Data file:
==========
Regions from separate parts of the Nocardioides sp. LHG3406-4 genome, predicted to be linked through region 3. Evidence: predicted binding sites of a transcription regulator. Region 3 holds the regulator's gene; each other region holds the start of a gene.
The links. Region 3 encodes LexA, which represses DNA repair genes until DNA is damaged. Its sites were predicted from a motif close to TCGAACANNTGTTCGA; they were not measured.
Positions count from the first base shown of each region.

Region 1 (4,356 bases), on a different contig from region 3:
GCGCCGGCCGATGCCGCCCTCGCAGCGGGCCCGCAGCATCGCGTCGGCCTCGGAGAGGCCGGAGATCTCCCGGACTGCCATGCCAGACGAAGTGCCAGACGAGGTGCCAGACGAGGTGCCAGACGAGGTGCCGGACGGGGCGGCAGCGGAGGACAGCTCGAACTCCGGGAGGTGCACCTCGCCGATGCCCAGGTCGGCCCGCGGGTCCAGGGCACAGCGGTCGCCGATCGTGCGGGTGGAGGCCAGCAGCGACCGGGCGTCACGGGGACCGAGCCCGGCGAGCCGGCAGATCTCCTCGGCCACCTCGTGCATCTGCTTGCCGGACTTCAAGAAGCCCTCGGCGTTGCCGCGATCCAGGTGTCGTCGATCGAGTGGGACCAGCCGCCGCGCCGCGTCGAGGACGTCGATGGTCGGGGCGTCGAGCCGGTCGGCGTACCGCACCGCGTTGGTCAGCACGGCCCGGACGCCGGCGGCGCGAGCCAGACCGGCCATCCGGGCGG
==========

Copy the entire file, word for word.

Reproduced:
Regions from separate parts of the Nocardioides sp. LHG3406-4 genome, predicted to be linked through region 3. Evidence: predicted binding sites of a transcription regulator. Region 3 holds the regulator's gene; each other region holds the start of a gene.
The links. Region 3 encodes LexA, which represses DNA repair genes until DNA is damaged. Its sites were predicted from a motif close to TCGAACANNTGTTCGA; they were not measured.
Positions count from the first base shown of each region.

Region 1 (4,356 bases), on a different contig from region 3:
GCGCCGGCCGATGCCGCCCTCGCAGCGGGCCCGCAGCATCGCGTCGGCCTCGGAGAGGCCGGAGATCTCCCGGACTGCCATGCCAGACGAAGTGCCAGACGAGGTGCCAGACGAGGTGCCAGACGAGGTGCCGGACGGGGCGGCAGCGGAGGACAGCTCGAACTCCGGGAGGTGCACCTCGCCGATGCCCAGGTCGGCCCGCGGGTCCAGGGCACAGCGGTCGCCGATCGTGCGGGTGGAGGCCAGCAGCGACCGGGCGTCACGGGGACCGAGCCCGGCGAGCCGGCAGATCTCCTCGGCCACCTCGTGCATCTGCTTGCCGGACTTCAAGAAGCCCTCGGCGTTGCCGCGATCCAGGTGTCGTCGATCGAGTGGGACCAGCCGCCGCGCCGCGTCGAGGACGTCGATGGTCGGGGCGTCGAGCCGGTCGGCGTACCGCACCGCGTTGGTCAGCACGGCCCGGACGCCGGCGGCGCGAGCCAGACCGGCCATCCGGGCGG